Well, it is that time of year again in our organic vegetable garden, when the crops are beginning to wither, the harvest is thinning out, and the heat is rolling in – yes, it’s May in South Florida! We are also having an extra-heavy rainfall bout, like two weeks solid of rain on a daily basis. We’ve had to say goodbye to some of our favorite crops (til next season!) – heirloom tomatoes, Chinese and regular cabbages, escarole, broccoli, dill, most of our lettuces and our delicate greens like mizuna and arugula, and our nasturtiums. The good news is that there are still many things growing in May, and a few we can still plant at this time of the year.
As promised, here is one last summer recipe – roasted okra. That’s about all we’re growing here in our organic garden that we can make a substantial side dish out of at this point in the season. Not to feel hopeless after all our South Florida weather events this past month, we are about ready for some serious fall planting over the next several weeks!
Meanwhile, we will enjoy our long-producing okra, which just loves our lingering summer heat. Having discovered the method of roasting it a few years back, it is a go-to recipe when a fast, fail-safe and delicious way to use it is needed. This is such a no-fuss method; we don’t even bother to trim it up after the stems are removed. That way we can eat it as finger food if we like, just pick it up by the end and bite into this savory treat (and discard the tops). Another nice thing about roasting okra is that it’s much quicker than roasting other veggies; in 12 minutes or so it’s done. Be careful when you take it out of the oven – it’s such a great snack that chances are your family will devour it before your meal is served – no kidding!
Well one of the die-hard vegetables that can make it through our long hot summer months here in South Florida is collard greens. While they take a back seat to all our other greens during the regular season, now that they are the only cruciferous left to harvest, they’ve become popular. We are lucky to have a green like this in the middle of August!
Collards are an extremely hardy crop – they are very popular in the South as they grow so easily and throughout the year. We just grow a basic type (e.g. Georgia or Carolina variety) in our garden, starting them from seed in flats and transplanting the seedlings when big enough. A few years ago, a fellow organic gardener gave me some pelleted seeds for “blue collards,” which have become one of our favorites. They really do have a bluish tinge to the usually dark green leaves.
In South Florida our “off-season” is June thru September as the summer months are too hot and humid for most plants to thrive. So for us, this is mainly soil preparation time! After completing the harvesting of our Spring plantings, we allow the soil to rest for a few weeks and then begin planting our cover crops. Of course, we research and plan ahead during the Spring so we have our seeds ready.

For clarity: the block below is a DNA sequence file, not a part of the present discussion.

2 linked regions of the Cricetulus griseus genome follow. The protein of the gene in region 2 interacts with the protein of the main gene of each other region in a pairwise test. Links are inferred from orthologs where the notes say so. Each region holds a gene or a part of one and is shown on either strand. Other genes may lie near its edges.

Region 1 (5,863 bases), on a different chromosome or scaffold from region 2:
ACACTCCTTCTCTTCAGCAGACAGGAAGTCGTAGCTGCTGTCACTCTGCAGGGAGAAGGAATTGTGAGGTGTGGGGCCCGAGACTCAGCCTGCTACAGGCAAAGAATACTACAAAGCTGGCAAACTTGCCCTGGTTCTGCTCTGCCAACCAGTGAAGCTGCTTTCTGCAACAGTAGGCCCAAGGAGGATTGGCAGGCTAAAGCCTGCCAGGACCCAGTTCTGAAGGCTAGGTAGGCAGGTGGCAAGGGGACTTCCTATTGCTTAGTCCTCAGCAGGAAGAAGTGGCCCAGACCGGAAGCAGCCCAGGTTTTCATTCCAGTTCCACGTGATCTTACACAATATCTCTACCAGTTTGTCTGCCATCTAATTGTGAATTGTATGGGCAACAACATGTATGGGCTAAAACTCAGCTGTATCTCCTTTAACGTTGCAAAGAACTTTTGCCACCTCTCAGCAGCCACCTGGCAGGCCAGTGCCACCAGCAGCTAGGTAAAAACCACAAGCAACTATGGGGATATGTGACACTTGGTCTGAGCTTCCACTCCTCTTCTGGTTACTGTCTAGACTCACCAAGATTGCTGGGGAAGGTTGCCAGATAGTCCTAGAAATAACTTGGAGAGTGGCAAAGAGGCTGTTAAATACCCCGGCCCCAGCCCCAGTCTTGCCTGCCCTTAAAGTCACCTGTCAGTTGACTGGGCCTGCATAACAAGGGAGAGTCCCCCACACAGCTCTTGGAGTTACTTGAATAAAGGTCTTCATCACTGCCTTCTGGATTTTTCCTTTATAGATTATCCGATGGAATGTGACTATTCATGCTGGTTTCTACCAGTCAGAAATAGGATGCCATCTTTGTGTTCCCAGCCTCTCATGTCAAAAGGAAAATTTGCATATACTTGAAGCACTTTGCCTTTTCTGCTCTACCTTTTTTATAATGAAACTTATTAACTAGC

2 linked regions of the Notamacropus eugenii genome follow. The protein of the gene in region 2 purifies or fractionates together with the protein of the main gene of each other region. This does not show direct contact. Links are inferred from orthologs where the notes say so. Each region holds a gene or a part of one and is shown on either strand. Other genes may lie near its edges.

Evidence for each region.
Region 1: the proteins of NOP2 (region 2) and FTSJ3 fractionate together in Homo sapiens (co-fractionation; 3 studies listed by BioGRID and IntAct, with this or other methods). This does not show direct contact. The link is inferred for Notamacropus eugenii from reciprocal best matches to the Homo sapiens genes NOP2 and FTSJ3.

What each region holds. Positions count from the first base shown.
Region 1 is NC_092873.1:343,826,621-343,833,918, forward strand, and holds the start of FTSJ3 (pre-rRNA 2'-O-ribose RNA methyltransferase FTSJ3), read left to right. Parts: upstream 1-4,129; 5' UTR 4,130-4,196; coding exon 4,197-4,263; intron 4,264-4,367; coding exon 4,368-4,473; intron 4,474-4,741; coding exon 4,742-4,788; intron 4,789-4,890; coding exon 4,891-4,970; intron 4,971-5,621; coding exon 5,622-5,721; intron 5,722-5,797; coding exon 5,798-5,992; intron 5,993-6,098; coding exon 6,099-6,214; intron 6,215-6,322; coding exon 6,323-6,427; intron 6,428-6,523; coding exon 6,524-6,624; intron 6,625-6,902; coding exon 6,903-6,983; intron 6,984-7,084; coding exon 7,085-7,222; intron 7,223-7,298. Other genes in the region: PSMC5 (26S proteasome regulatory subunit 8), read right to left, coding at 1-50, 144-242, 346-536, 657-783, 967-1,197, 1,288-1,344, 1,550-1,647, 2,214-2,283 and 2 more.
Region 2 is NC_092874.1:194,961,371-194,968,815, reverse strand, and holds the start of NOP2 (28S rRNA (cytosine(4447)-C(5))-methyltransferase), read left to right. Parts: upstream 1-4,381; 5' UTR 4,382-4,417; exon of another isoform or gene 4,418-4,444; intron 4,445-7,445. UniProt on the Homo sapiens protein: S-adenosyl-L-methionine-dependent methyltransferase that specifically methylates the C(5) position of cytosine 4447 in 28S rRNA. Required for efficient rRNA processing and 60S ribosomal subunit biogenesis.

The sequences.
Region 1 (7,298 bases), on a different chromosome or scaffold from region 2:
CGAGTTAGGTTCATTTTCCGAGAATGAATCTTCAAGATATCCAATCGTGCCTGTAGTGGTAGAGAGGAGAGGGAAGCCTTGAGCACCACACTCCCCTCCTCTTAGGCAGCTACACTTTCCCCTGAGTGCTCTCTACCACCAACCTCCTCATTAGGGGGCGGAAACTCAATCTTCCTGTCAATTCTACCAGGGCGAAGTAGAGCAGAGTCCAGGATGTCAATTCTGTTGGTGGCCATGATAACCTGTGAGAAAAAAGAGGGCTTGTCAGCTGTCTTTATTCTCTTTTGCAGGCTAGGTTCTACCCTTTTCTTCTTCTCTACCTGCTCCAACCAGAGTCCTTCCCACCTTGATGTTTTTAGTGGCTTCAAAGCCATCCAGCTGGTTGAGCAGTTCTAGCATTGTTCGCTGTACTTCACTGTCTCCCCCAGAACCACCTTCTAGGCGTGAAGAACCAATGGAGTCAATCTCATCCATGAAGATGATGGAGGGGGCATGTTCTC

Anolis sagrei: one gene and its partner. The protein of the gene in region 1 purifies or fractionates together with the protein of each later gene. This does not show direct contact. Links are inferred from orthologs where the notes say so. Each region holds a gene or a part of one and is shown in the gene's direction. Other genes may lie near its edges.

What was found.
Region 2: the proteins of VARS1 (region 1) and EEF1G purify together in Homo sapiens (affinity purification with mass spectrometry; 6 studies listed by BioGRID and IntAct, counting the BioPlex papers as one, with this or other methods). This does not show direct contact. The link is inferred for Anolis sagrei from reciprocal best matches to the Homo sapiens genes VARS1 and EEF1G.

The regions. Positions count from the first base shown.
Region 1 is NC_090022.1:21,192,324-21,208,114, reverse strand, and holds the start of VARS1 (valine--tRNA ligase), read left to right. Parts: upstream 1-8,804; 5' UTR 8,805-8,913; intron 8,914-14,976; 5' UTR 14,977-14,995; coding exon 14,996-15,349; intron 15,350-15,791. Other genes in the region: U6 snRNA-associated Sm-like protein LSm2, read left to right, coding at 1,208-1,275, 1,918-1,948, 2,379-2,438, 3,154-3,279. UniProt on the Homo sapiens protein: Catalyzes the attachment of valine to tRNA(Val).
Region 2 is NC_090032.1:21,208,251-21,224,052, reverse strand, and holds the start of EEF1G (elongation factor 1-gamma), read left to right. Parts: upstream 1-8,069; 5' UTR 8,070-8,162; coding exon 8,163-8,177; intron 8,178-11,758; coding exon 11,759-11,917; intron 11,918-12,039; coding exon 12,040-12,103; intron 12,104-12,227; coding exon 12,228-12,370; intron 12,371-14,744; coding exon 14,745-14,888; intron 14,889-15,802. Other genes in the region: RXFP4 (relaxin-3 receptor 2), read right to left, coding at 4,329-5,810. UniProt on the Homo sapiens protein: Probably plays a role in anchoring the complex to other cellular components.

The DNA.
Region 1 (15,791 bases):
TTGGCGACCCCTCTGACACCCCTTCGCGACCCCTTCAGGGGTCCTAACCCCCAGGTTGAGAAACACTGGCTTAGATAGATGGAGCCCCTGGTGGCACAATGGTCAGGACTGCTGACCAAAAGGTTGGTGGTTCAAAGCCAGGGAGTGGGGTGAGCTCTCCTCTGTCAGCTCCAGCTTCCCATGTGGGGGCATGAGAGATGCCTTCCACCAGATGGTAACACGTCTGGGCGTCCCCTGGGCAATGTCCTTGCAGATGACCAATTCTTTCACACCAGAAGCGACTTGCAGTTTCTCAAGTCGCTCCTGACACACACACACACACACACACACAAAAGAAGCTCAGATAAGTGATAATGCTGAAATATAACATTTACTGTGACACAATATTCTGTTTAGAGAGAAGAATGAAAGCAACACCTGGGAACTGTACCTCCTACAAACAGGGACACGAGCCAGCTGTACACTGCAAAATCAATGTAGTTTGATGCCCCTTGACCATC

Cover crops are any of a wide variety of plants which are planted in the off-season in order to enrich the soil for the coming new growing season. There are many functions that cover crops perform:
Okra seems to be one of those things that you love or hate, and to my surprise, there are many haters out there – “It’s too sliiimmmyyy” is the usual complaint. Well, I say – “You have to know how to cook it” – ’cause I don’t like slime either, but I do like okra.
I was quite fortunate as a kid to have my grandfather living behind us on his own large piece of property here in South Florida. Papa was a sharecropper for much of his life (in Georgia), and so having a garden was something he just did, naturally, every season, into his 90’s. He loved growing okra, which he called “okry,” and always had quite a substantial crop. My Mom would make an okra stew – which I don’t think I ever ate as a child, but it is one of my favorite ways to eat it now. (See recipe links below). I brought it to a family potluck dinner where my siblings (as adults) told me they were all dreading an okra dish and guess what? They loved it!
Long beans love South Florida in the summer! Planted less than two months ago, these nutritious gems are already producing more than we can keep up with. Also known as yardlong beans or asparagus beans, they typically grow 12 to 18 inches long. Harvesting should be done before the beans turn light green and soft.
Long beans are markedly different from your ordinary bush or pole beans. They are typically used in Asian recipes, and stir-frying seems to be the go-to method for cooking them (they’re not conducive to steaming or boiling). Here are a few of our tried and tested favorite recipes: